Addressing the issue of evidence sufficient to establish when a document qualifies as printed publication and prior art, the Patent Trial and Appeal Board (PTAB or Board) issued two decisions reaching differing conclusions, each based on whether the evidence established public availability.ABS Global, Inc. v. Inguran, LLC, Case No. IPR2016-00927, Paper 33 (PTAB, Oct. 2, 2017) (Kalan, APJ); Seabery North America, Inc. v. Lincoln Global, Inc., Case No. IPR2016-00840, Paper 60 (PTAB Oct. 2, 2017) (Giannetti, APJ).
In ABS Global, ABS challenged the patentability of a patent directed to sorting animal sperm cells according to DNA characteristics based on the Leary prior art reference. For purposes of institution, the PTAB accepted ABS’s contention that Leary was a prior art printed publication. During trial, however, Inguran argued that ABS had failed to establish Leary’s publication date. Specifically, Inguran argued that while ABS pointed to (1) a date stamp placed on the reference by a library, (2) a copyright notice, (3) a printout from the publisher’s website stating the date published, and (4) the ISSN and ISBN, none of this information established whether Leary was publicly accessible on the relevant dates.
The PTAB agreed that the categories of evidence relied upon by ABS were insufficient to establish Leary as prior art under § 102. As to the library date stamp, the PTAB found that ABS provided no evidence about the library’s procedure for indexing, cataloging and shelving publications, and thus the date stamp by itself did not establish when Leary became publicly accessible. As to the copyright notice and the printout from the publisher’s website, the PTAB found that neither demonstrated that anyone received or could have ordered the publication on the dates listed. Finally, the PTAB disregarded the ISSN and ISBN dates because there was no evidence that they established public accessibility of Leary on a particular date. The PTAB thus concluded that because there was no evidence of the date on which Leary was publicly accessible, ABS failed to establish that Leary was prior art.
On the same day, the PTAB issued its decision in Seabery, finding that the prior art reference at issue was publicly accessible before the filing of the challenged patent. Lincoln Global owns a patent directed to tracking and analyzing welding activity. Seabery filed a petition for inter partesreview challenging the validity of the patent based on a German doctoral thesis by Dorin Aiteanu. To establish the publication date of the thesis, Seabery provided evidence in the form of (1) library catalogue dates, (2) a copyright notice, (3) an online catalogue screen shot and (4) the ISBN. Seabery also submitted an affidavit from Aiteanu’s thesis supervisor that university rules required the thesis to be deposited in the university’s library before Aiteanu could receive his PhD, and that the thesis was indeed deposited before Aiteanu received his PhD. The supervisor also provided evidence of the thesis’s check-out history in the library, and testified as to how dissertations are formally published, indexed in the national library system and assigned an ISBN. Relying on this additional evidence, the PTAB found that the thesis was accessible to the public before the filing of the challenged patent.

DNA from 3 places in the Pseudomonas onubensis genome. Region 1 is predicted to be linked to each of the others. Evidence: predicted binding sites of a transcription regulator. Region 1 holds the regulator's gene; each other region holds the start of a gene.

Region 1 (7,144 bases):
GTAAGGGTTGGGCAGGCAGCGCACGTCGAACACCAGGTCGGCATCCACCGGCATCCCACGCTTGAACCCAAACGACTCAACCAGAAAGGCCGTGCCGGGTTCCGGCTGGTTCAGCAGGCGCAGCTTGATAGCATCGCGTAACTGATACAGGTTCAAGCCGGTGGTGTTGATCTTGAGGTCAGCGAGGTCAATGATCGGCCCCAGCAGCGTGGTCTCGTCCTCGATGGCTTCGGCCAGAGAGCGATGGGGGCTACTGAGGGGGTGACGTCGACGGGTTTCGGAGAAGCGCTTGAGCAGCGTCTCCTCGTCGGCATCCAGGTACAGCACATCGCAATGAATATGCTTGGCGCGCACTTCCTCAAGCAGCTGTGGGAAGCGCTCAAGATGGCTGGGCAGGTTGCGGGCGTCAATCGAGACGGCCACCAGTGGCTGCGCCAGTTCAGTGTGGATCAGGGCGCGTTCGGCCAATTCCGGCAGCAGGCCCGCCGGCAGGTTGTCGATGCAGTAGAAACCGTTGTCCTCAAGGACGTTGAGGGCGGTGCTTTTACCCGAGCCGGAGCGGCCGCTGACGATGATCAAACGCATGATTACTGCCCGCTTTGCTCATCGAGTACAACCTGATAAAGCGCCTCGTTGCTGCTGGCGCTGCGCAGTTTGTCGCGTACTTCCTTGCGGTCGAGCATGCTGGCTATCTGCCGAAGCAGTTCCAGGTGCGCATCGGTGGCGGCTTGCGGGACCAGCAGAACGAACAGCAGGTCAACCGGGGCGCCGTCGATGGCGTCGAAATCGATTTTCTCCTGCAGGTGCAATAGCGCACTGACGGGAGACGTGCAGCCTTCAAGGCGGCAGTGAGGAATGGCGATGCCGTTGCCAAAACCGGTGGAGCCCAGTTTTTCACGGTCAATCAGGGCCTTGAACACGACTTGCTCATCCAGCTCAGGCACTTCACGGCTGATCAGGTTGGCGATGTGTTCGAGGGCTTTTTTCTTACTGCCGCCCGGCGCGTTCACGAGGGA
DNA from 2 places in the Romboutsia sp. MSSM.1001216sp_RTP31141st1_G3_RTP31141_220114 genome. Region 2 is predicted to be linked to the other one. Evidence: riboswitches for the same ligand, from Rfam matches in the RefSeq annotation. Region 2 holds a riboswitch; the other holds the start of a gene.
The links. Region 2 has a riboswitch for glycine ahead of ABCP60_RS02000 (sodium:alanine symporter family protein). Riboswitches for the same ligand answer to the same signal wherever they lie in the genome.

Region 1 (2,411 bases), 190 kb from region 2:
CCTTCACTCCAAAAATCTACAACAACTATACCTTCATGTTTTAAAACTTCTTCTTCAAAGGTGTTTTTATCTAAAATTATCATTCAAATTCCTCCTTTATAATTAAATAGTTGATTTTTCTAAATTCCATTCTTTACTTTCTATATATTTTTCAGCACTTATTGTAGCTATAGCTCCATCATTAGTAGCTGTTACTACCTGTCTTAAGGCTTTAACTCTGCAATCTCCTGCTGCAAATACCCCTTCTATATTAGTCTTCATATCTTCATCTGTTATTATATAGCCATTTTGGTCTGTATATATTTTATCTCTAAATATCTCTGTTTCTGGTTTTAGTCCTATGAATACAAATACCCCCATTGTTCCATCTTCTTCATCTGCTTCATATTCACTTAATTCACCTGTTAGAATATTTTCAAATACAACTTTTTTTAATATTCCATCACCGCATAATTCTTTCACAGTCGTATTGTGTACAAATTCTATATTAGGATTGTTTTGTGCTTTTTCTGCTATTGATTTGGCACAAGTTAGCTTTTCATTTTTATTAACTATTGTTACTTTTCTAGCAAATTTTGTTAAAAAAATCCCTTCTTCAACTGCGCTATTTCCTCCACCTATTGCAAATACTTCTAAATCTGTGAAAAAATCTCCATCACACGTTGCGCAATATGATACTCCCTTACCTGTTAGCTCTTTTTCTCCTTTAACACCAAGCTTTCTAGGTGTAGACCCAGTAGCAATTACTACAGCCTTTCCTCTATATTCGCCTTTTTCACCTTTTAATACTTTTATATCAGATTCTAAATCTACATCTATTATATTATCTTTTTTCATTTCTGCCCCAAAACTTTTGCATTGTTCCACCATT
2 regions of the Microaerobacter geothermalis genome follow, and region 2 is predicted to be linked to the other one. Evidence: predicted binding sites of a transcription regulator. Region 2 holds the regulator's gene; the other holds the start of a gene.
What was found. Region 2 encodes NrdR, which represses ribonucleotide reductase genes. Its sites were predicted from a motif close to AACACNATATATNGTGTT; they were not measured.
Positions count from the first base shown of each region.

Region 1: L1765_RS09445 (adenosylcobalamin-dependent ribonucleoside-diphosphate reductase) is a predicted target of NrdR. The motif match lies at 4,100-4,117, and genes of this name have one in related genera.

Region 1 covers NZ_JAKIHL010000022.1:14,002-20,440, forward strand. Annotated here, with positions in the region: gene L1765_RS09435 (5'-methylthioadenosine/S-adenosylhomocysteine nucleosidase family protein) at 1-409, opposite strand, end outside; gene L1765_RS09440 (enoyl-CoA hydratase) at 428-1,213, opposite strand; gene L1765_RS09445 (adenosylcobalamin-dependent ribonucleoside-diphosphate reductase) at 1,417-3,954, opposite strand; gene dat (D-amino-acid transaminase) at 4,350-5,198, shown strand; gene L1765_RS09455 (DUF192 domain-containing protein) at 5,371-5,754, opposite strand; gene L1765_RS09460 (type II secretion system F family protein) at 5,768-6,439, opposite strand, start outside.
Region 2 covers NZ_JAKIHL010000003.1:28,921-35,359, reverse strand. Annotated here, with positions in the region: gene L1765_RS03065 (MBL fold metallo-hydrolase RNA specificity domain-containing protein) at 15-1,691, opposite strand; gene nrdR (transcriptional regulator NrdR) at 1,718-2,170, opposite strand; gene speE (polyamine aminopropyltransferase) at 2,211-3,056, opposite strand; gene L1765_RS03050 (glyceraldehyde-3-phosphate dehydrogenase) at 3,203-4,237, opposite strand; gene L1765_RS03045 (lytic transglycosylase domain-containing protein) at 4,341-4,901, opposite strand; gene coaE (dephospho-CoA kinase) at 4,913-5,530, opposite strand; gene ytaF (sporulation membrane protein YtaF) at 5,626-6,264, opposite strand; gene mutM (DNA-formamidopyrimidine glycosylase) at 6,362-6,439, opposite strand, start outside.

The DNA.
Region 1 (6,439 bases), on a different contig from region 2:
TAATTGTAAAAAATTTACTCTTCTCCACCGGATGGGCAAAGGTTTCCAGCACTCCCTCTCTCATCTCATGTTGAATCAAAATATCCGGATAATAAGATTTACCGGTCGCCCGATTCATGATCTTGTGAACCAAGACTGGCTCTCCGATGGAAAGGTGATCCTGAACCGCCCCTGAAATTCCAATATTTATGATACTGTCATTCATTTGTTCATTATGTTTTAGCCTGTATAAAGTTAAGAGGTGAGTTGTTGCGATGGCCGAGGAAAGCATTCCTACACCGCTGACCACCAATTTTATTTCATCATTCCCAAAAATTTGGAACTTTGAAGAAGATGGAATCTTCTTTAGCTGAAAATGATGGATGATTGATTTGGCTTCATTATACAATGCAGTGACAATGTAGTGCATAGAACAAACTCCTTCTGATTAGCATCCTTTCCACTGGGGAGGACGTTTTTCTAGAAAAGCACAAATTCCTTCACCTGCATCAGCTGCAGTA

Practice Note: In order to establish the public accessibility of a prior art reference, petitioners should submit affidavits attesting to the public availability of the prior art reference. Such evidence may include, for example, testimony regarding policies and established practices for publishing, and the check-out history of the reference.